JD: Saw a hog get slaughtered for market by some rural farmers once, who often will just shoot an animal in the head and take it to a place that'll buy the carcass. It was real clear that the hog thought there was food in the gun barrel, he was sniffing at it like a dog sniffs at a Milk Bone. When I'd made that connection – that eating an animal isn't really different from eating your pet, it's just that you didn't personally know the one you eat – a light went on in my brain. That was January 1996. That's a sentimental and emotional way of coming to vegetarianism, I know, but once you're off and running, there are just so many advantages: ecological, okay sure, but also personally, politically, domestically. I eat better than anybody I know, I think my expanding waistline is proof enough of that, and I just enjoy cooking and eating a lot more than I did when I ate meat. Vegetarianism is kind of selfish in some ways, at least for me. Though I'm stealing this line from Propagandhi, I think: It's about me enjoying my life more, about having more outright joy than I used to have in my daily walk through things. Other people might not experience things like I do, but for me, the benefits were immediate and have lasted 10 years so far. That's all the sermon I got!

GP: Your latest album you have described as more emotional, but less autobiographical. Is it easier for you to delve deeper when it isn't about you, when it isn't specifically your head our there on the chopping block?
JD: No, I think digging deeper is just a question of honing the craft. I get more able to do it as I do it more. I'm writing songs now that I don't even know where they're coming from, but they're like deep-black-craters-in-the-earth-kinda, pretty excited about them, I don't even know if they're about me or not.

GP: But, when it was about you, is it cathartic at all to have lyrics that trail your life's existence, mapping out where you have been for all the audience to see? How does that feel to have a past that so many people can relate to, who stop you on the street, saying, "This song; it really spoke to me." (I know Dance Music for me touches on some painful childhood memories growing up and now allows me to vent, driving fast and wildly, windows open, my throat stinging I'm singing along so loudly.) I like to think this is just how you intend your music to be experienced. What is your response to this kind of reaction? What role do you take on as simply an artist trying to communicate himself?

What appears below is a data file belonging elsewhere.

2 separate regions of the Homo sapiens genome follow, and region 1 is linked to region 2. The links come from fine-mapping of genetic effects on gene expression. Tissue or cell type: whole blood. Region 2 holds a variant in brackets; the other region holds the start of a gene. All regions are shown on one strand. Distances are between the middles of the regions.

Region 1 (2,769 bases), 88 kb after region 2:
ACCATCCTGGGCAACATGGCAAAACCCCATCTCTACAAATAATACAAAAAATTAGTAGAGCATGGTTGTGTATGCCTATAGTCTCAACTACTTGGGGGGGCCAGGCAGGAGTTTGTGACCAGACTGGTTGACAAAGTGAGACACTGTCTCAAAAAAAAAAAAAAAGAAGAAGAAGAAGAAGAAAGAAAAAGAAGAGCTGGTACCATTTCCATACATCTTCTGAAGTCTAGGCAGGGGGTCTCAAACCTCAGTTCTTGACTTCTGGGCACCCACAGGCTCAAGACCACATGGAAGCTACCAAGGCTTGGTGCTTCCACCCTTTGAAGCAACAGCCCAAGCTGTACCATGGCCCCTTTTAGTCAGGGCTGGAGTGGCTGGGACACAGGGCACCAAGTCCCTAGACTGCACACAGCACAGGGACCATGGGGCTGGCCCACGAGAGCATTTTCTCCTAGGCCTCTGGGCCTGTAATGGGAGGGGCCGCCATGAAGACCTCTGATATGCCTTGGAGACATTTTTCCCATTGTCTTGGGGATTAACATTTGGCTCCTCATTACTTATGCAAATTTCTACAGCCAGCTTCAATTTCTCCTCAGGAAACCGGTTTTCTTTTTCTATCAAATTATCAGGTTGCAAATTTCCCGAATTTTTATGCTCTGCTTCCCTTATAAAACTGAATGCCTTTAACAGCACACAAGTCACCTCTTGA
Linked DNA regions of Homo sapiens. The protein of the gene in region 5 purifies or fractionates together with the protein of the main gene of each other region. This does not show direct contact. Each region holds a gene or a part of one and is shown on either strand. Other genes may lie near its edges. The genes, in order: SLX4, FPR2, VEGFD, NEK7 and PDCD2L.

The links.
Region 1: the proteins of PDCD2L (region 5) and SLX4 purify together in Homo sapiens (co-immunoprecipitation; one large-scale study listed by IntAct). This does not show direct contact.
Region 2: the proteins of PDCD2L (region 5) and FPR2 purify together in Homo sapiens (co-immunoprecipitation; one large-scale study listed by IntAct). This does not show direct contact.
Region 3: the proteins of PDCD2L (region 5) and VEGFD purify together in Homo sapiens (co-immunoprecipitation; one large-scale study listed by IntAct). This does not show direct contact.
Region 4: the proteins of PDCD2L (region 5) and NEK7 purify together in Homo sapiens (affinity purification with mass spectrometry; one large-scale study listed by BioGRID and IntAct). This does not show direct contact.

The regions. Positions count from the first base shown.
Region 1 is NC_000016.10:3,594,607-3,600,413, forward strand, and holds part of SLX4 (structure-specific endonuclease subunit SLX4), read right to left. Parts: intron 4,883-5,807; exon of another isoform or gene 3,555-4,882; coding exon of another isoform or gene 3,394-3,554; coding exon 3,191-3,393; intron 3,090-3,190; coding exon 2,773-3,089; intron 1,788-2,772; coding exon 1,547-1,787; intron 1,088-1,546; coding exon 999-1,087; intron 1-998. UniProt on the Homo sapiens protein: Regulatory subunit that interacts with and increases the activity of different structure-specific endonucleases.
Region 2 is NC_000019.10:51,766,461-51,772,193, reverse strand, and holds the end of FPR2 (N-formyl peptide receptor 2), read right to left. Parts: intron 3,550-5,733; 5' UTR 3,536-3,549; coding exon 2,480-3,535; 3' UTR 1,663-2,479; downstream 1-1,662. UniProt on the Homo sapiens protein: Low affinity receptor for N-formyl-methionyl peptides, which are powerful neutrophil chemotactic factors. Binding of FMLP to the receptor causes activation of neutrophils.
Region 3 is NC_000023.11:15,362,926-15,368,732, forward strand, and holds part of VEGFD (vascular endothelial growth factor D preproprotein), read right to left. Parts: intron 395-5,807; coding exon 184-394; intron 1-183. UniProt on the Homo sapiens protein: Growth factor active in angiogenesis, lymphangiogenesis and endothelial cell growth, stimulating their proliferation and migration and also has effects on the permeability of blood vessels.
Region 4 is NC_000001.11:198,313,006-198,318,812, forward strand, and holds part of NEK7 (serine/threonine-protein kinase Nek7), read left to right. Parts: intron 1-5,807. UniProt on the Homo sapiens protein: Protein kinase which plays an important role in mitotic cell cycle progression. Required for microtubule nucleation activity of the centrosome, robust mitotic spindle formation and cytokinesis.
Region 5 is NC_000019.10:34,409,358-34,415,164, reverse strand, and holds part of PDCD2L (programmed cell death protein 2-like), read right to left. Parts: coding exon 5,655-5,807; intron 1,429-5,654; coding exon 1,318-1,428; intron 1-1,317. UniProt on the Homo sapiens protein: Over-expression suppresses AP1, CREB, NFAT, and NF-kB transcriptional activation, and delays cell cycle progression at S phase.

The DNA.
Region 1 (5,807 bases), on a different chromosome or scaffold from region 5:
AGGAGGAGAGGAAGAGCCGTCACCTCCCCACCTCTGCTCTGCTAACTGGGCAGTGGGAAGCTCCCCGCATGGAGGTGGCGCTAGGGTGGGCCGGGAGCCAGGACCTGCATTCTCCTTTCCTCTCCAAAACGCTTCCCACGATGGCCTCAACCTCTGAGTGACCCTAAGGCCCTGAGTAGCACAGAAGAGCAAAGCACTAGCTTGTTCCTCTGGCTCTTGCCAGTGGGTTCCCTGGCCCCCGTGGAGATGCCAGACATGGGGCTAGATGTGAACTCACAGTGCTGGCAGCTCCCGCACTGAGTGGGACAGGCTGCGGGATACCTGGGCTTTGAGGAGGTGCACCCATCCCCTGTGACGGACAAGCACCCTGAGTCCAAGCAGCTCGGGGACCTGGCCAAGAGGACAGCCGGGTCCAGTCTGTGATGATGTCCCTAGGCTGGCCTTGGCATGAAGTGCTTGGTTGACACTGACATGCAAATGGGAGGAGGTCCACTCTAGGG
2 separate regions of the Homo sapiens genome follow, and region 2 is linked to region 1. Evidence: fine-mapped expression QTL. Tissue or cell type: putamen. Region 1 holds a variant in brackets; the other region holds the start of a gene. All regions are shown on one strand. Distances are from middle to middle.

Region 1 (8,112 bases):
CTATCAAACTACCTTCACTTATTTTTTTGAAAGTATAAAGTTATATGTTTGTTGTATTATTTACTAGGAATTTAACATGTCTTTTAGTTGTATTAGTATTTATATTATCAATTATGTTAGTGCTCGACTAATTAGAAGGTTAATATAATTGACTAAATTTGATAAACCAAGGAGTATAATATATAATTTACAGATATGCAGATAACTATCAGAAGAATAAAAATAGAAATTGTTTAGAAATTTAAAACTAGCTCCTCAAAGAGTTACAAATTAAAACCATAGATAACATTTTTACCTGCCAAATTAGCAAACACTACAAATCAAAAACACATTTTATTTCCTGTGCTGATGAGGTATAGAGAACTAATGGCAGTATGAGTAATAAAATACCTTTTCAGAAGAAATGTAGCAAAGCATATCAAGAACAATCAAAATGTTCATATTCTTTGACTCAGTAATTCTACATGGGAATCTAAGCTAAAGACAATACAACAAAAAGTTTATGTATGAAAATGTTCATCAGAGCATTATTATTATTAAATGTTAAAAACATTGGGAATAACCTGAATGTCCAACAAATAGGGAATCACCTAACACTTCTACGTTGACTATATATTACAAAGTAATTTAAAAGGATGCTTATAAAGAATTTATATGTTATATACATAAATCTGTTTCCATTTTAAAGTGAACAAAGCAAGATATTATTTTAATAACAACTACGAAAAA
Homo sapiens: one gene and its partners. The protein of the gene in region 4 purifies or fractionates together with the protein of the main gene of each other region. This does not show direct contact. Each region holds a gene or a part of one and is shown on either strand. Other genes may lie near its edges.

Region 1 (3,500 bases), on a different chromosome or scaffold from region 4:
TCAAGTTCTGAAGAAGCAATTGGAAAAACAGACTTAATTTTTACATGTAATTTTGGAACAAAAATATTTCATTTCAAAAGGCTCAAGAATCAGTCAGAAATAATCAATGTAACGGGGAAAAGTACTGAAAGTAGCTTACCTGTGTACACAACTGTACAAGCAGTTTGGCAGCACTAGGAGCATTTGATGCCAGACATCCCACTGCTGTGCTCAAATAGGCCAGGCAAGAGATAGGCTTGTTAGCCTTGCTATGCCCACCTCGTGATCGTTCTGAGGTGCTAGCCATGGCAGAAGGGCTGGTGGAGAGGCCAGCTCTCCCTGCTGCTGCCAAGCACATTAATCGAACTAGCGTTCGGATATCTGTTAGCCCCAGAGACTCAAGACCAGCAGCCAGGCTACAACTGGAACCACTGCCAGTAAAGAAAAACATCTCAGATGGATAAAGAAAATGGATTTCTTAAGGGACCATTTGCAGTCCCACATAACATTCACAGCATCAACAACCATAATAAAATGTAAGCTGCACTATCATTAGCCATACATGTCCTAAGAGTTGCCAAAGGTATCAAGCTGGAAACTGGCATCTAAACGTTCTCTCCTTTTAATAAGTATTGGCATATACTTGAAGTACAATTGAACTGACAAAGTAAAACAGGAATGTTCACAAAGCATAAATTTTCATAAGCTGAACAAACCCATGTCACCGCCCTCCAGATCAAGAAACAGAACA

JD: Yeah, I didn't wanna own up to how emotional singing those songs was when they were new and fresh, but it was a pretty eye-opening experience. I do like to imagine people getting fully invested in the songs when they listen, for sure. I write songs for people to sing to themselves, that's how I've always thought of them.

GP: How do you feel about gay people getting married? How do you feel about straight people getting married?
JD: I love my marriage, and I don't feel like anybody else's is really my business. I'm in favor of letting anybody do whatever they want as long as it doesn't wake the neighbors or frighten the horses. People who think that gay marriage somehow "threatens the family" or whatever are misguided when I'm feeling charitable and morons when I'm not, y'know? People oughta sweep around their own front door and not mind others.

GP: You were an English major. What is your favorite book? Favorite author?
JD: I don't really do favorites. Reading Jelinek write now [sic]. Austrian author, I'm only reading translations in 2007. Completely incredible.

GP: Do you drink coffee or tea or both? (I picture you as a green tea kind of guy.)
JD: Yeah, you're kinda off there. I drink coffee in the day time and herbal tea or liquor at night.

GP: That brings up a theme, that people who listen to your music or see you perform, they seem to create this preconceived notion of who you are: this nice, English professor-type guy, clean-cut, tips well, walks his dogs at night, with lyrics so smart and biting they have the ability to gut you with just one slice. Do you think that's fair, as you have a darker past than some, and involve darkness in your creativity? Do you think such a perception sells you short?
JD: I'm not really bothered either way, but it has always been kind of amusing to hear what people think I'm like. But really, it's not about me, it's about the songs, so however people like to think of me is fine.

GP: Are you a shy guy? Would your friends say you're shy?
JD: Not unless they were deliberately lying to you.

GP: And lastly, what's your favorite color? Mine's orange.
JD: Mine, too!